February 08, 2022

Article at Chicago Leader

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Maternal Health Disparities Persist in Black America

Maternal
Courtesy of jerrypeter2020 (Pixabay CC0)

Black women in the United States face unacceptably poor maternal health outcomes, including high death rates during pregnancy or childbirth. While pregnancy-related deaths have declined dramatically over the last century, further reductions are a vital public health priority. This is especially true for ethnic minority and socioeconomic groups whose mortality remains disproportionally high.

The World Health Organization (WHO) defines maternal death as “the death of a woman while pregnant or within 42 days of termination of pregnancy, irrespective of the duration and the site of the pregnancy, from any cause related to or aggravated by the pregnancy or its management, but not from accidental or incidental causes.”

Maternal
Courtesy of Jonathan Borba (Unsplash CC0)

Overall, Black women are three to four times more likely to experience a maternity-related death than white women. In addition, their chances of experiencing preventable maternal death are more significant, and the heightened risk spans income and education levels, reports the National Partnership for Women & Families.

The Centers for Prevention and Disease Control (CDC) reported that 754 women died of maternal causes in the U.S. in 2019 compared to 658 in 2018. The 2019 rate of 20.1 deaths per 100,000 live births is a significant increase over 2018 at 17.4. Two hundred and six non-Hispanic Black women died in 2019, or the rate of 44 deaths per 100,000 — 2.5 times higher than non-Hispanic white women.

Many factors focus when evaluating the differences between Black maternal health and white. These include racism, sexism, and other systemic barriers such as income inequality.

Non-Hispanic Black women are typically paid 63 cents for every dollar a non-Hispanic white man earns. According to the National Partnership for Women & Families, the wage disparity means Black women and their families have less money to support themselves, which means they may have to choose between housing, child care, food, and health care, according to the National Partnership for Women & Families.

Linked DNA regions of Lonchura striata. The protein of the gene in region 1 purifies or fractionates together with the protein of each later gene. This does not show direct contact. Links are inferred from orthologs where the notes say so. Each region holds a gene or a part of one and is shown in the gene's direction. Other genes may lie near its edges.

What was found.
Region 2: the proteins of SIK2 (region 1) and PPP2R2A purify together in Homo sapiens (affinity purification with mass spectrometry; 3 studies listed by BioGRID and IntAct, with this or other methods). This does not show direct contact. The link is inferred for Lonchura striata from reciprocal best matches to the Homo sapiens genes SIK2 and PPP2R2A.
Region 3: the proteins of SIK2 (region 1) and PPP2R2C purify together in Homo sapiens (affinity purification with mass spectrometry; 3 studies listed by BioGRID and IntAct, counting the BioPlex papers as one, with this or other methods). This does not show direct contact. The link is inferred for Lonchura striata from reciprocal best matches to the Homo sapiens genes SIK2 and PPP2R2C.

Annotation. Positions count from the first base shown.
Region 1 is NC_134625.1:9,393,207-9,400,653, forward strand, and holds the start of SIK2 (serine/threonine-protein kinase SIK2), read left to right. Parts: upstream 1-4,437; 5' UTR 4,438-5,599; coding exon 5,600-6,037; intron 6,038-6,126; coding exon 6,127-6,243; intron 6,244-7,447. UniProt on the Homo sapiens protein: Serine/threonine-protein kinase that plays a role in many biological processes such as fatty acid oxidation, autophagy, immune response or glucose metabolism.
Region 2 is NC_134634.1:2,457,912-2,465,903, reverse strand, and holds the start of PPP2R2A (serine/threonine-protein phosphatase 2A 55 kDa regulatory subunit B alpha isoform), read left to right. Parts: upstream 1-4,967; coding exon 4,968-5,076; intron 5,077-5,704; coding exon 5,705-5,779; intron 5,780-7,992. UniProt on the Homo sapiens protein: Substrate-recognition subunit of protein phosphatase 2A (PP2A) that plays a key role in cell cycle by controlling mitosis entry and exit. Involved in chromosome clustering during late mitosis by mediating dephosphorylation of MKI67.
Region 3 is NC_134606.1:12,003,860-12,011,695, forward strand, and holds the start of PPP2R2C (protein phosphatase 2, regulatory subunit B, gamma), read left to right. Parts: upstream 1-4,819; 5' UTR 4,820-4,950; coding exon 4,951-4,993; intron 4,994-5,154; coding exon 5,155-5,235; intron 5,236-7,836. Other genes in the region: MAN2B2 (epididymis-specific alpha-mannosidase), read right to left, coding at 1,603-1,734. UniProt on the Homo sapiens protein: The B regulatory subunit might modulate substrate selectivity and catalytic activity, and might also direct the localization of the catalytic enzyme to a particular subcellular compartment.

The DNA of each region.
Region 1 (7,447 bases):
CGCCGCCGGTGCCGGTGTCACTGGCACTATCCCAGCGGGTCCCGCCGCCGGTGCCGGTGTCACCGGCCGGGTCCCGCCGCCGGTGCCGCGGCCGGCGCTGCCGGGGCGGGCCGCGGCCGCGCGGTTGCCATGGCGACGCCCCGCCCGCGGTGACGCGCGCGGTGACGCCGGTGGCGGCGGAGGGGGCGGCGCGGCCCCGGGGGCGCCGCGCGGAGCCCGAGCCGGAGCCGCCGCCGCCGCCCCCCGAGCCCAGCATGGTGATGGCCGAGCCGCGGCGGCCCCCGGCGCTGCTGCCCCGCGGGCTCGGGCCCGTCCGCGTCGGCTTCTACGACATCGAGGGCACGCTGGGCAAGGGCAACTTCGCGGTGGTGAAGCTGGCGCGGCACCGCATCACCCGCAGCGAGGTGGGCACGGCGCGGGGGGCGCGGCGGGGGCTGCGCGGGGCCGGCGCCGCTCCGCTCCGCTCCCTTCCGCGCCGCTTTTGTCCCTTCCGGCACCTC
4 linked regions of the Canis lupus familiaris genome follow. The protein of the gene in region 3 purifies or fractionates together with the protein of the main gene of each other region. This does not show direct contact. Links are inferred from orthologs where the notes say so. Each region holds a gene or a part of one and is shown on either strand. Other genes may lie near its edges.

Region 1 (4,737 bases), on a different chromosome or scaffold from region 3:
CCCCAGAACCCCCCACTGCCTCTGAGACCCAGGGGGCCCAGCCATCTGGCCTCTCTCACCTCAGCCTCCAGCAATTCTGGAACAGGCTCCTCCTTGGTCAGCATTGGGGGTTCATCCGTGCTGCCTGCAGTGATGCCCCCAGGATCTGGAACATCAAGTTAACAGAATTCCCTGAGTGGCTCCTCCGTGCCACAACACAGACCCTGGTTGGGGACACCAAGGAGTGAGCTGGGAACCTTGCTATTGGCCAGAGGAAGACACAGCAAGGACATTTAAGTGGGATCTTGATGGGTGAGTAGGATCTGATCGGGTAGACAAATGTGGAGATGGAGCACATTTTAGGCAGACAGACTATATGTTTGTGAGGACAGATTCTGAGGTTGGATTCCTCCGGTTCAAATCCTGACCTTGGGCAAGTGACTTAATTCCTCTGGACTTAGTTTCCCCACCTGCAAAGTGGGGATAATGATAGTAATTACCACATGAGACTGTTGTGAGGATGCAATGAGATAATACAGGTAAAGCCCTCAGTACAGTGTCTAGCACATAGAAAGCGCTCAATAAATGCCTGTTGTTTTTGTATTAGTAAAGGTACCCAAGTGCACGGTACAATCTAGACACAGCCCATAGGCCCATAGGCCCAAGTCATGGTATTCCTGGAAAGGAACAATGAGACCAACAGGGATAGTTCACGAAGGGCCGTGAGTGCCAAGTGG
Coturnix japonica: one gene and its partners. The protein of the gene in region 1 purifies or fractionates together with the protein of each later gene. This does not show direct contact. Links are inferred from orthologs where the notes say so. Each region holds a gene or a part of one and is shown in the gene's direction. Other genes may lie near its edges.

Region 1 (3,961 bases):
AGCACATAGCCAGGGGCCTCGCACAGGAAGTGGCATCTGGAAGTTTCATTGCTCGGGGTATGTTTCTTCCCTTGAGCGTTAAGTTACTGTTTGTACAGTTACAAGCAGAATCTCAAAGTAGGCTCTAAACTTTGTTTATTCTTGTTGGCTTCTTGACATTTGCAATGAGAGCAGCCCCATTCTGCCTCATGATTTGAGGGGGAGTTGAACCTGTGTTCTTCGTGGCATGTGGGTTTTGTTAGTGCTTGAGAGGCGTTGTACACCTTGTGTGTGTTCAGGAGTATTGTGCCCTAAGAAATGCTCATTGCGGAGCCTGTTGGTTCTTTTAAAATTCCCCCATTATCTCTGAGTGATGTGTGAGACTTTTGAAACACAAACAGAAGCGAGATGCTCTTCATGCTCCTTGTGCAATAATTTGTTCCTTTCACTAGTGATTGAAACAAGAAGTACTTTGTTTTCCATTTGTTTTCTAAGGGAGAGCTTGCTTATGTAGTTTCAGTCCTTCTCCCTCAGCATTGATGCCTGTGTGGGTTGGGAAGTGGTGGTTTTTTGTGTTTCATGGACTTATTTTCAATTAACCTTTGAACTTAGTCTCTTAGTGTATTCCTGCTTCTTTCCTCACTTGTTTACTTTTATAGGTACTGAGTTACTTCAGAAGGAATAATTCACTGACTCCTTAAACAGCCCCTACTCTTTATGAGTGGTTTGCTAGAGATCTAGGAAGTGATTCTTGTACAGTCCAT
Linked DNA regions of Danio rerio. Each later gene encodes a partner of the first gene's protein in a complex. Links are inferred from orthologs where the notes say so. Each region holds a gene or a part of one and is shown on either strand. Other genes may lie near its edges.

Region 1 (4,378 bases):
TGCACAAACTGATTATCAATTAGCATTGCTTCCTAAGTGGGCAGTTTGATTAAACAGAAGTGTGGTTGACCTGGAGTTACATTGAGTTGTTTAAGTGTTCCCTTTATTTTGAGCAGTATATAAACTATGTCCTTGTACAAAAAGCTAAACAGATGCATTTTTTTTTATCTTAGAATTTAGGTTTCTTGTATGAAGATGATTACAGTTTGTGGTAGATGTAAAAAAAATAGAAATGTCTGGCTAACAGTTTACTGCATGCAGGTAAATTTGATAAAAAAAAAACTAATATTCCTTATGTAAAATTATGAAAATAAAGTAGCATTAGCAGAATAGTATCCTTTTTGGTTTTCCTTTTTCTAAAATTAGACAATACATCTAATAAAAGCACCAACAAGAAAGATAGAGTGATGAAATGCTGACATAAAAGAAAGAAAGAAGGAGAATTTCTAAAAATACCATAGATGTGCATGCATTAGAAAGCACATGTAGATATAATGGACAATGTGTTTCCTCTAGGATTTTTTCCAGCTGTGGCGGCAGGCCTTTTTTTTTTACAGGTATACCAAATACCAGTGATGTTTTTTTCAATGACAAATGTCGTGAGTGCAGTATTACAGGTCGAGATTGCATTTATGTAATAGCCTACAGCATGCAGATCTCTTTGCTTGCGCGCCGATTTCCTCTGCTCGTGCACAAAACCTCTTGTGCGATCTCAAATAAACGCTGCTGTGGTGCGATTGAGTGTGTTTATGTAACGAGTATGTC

These trade-offs are apparent in the health outcomes and use of medical care for Black women. A significant problem is access to affordable medical insurance. Black women face more significant financial barriers when needing medical care and are less likely to access prenatal care. Compared to white women, they experience higher rates of preventable diseases and chronic health conditions such as cardiovascular disease, diabetes, and hypertension. When pregnant, those with medical problems have a higher poor maternal and infant health rate.

Maternal
Courtesy of Karina Manzela (Pixabay CC0)

Black women also experience more health complications throughout their pregnancies than white women. They have a greater possibility of developing benign tumors and fibroids that grow in the uterus that can cause postpartum hemorrhaging. According to U.S Health and Human Services, fibroids are more common, more severe, and occur at a younger age than in white women.

Another condition that Black women show signs of earlier than white women is preeclampsia, which involves high blood pressure during pregnancy. Preeclampsia can lead to dangerous complications and death if treated improperly.

Exposure to chronic stress linked to socioeconomic disadvantage, systemic racism, and structural violence ages a person faster, causes physical “weathering,” and negatively affects pregnancies. This makes pregnancy riskier at an earlier age for Black women.

Maternal mortality review committees seek to increase the understanding of the underlying and contributing causes of pregnancy-related deaths at such a high rate for Black women. Experts encourage medical professionals, community leaders, health advocates, patients, and family members to work together to identify the factors that lead to complications and develop practical strategies to avoid preventable situations. They should also be tasked with providing recommendations that could reduce pregnancy-related deaths, suggests the National Partnership for Women & Families.

Written by Cathy Milne-Ware

Sources:

National Partnership for Women & Families: Black Women’s Maternal Health: A Multifaceted Approach to Addressing Persistent and Dire Health Disparities
SELF: 8 Health Conditions That Disproportionately Affect Black Women; by Zahra Barnes
Harvard Chan School News: How discrimination can harm black women’s health
USDA Health Resources and Services Administration: Maternal Mortality in the United States, 1935-2007:
Substantial Racial/Ethnic, Socioeconomic, and Geographic Disparities Persist; Gopal K. Singh, PhD
CDC: Maternal Mortality Rates in the United States, 2019
Interview: Dr. David Ansell; December 21, 2021
The University of Chicago Press: The Death Gap: How Inequality Kills; David D. Ansell, MD; 2017

Featured and Top Image Courtesy of jerrypeter2020’s Pixabay Page – Creative Commons License
First Inset Image by Johnathan Borba Courtesy of Unsplash – Creative Commons License
Second Inset Image Courtesy of Karina Manzela’s Pixabay Page – Creative Commons License

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